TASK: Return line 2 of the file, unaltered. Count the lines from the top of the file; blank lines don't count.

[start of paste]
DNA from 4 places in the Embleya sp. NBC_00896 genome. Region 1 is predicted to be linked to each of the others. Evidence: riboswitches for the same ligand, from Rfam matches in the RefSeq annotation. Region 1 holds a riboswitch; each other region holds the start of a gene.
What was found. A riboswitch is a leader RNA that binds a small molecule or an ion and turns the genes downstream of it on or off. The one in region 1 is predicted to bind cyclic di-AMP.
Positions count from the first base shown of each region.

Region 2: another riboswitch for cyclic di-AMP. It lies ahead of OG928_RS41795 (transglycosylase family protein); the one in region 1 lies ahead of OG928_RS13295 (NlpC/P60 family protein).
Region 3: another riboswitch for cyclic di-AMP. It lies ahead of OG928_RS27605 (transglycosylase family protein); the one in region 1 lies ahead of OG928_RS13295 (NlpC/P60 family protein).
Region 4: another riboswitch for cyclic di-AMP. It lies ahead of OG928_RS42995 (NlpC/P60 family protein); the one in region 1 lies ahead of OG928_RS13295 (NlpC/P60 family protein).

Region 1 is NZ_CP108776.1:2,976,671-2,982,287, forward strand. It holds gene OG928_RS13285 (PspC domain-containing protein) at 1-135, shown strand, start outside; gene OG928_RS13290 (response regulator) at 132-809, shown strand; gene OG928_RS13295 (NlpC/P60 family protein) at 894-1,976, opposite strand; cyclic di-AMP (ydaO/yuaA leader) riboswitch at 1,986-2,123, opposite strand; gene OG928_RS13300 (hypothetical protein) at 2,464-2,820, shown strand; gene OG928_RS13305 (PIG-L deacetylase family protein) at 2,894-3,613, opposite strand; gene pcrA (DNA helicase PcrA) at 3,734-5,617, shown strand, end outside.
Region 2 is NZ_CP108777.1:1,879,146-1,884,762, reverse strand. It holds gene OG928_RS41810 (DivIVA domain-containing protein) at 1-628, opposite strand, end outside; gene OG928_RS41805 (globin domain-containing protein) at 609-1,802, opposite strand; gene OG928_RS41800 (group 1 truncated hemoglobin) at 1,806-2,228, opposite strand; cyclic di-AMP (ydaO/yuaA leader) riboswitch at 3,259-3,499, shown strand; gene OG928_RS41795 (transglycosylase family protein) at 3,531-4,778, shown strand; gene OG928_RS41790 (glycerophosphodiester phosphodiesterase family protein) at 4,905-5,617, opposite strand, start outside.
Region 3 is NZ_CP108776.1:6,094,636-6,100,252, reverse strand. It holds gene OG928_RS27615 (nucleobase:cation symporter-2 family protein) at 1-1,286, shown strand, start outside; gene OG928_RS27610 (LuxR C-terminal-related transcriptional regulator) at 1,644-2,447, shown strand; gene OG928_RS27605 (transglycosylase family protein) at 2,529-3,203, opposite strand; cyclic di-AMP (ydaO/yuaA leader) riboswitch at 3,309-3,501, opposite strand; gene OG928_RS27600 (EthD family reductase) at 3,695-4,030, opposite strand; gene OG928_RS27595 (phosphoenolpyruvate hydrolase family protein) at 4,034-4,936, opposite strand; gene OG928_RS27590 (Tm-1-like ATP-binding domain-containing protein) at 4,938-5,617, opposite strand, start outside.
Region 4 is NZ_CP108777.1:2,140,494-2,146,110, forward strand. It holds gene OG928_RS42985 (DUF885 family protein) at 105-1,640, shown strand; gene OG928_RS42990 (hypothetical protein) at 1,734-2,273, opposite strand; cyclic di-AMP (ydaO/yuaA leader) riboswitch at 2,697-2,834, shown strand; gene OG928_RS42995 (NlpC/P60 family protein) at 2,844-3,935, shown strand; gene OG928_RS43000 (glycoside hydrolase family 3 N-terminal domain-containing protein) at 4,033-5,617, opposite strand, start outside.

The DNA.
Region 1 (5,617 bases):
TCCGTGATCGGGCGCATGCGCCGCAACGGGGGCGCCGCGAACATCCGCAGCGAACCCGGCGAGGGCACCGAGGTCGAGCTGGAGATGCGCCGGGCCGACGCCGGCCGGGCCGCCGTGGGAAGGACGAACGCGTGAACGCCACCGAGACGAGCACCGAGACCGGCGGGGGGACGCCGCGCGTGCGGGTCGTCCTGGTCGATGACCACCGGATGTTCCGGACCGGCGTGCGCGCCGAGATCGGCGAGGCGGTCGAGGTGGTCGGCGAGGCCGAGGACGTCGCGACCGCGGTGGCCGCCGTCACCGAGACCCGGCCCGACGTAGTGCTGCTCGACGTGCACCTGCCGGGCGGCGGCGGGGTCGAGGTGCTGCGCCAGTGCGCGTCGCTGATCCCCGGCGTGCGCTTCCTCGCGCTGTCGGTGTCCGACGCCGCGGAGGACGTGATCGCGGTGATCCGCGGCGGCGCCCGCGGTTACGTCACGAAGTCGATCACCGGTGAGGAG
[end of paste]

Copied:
What was found. A riboswitch is a leader RNA that binds a small molecule or an ion and turns the genes downstream of it on or off. The one in region 1 is predicted to bind cyclic di-AMP.